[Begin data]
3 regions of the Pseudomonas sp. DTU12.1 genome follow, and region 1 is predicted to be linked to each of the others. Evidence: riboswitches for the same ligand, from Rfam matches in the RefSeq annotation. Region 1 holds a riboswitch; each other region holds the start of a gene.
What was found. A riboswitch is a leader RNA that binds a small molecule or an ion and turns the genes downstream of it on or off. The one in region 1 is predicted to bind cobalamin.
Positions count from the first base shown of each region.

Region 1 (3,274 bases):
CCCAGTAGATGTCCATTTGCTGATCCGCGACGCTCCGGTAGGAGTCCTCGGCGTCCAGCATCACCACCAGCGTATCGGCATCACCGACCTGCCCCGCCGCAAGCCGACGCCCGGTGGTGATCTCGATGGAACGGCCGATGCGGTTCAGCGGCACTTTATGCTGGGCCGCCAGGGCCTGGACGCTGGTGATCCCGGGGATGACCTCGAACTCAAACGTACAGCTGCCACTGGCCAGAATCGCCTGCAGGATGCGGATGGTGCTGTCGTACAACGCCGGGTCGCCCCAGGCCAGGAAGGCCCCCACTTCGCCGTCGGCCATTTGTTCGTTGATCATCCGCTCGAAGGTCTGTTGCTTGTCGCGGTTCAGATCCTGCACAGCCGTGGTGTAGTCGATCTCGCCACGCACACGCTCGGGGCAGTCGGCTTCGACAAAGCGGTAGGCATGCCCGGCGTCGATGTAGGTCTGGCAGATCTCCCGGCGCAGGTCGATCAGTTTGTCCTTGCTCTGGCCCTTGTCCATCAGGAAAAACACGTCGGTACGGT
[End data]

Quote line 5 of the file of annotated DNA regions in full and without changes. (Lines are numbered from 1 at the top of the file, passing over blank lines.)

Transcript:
CCCAGTAGATGTCCATTTGCTGATCCGCGACGCTCCGGTAGGAGTCCTCGGCGTCCAGCATCACCACCAGCGTATCGGCATCACCGACCTGCCCCGCCGCAAGCCGACGCCCGGTGGTGATCTCGATGGAACGGCCGATGCGGTTCAGCGGCACTTTATGCTGGGCCGCCAGGGCCTGGACGCTGGTGATCCCGGGGATGACCTCGAACTCAAACGTACAGCTGCCACTGGCCAGAATCGCCTGCAGGATGCGGATGGTGCTGTCGTACAACGCCGGGTCGCCCCAGGCCAGGAAGGCCCCCACTTCGCCGTCGGCCATTTGTTCGTTGATCATCCGCTCGAAGGTCTGTTGCTTGTCGCGGTTCAGATCCTGCACAGCCGTGGTGTAGTCGATCTCGCCACGCACACGCTCGGGGCAGTCGGCTTCGACAAAGCGGTAGGCATGCCCGGCGTCGATGTAGGTCTGGCAGATCTCCCGGCGCAGGTCGATCAGTTTGTCCTTGCTCTGGCCCTTGTCCATCAGGAAAAACACGTCGGTACGGT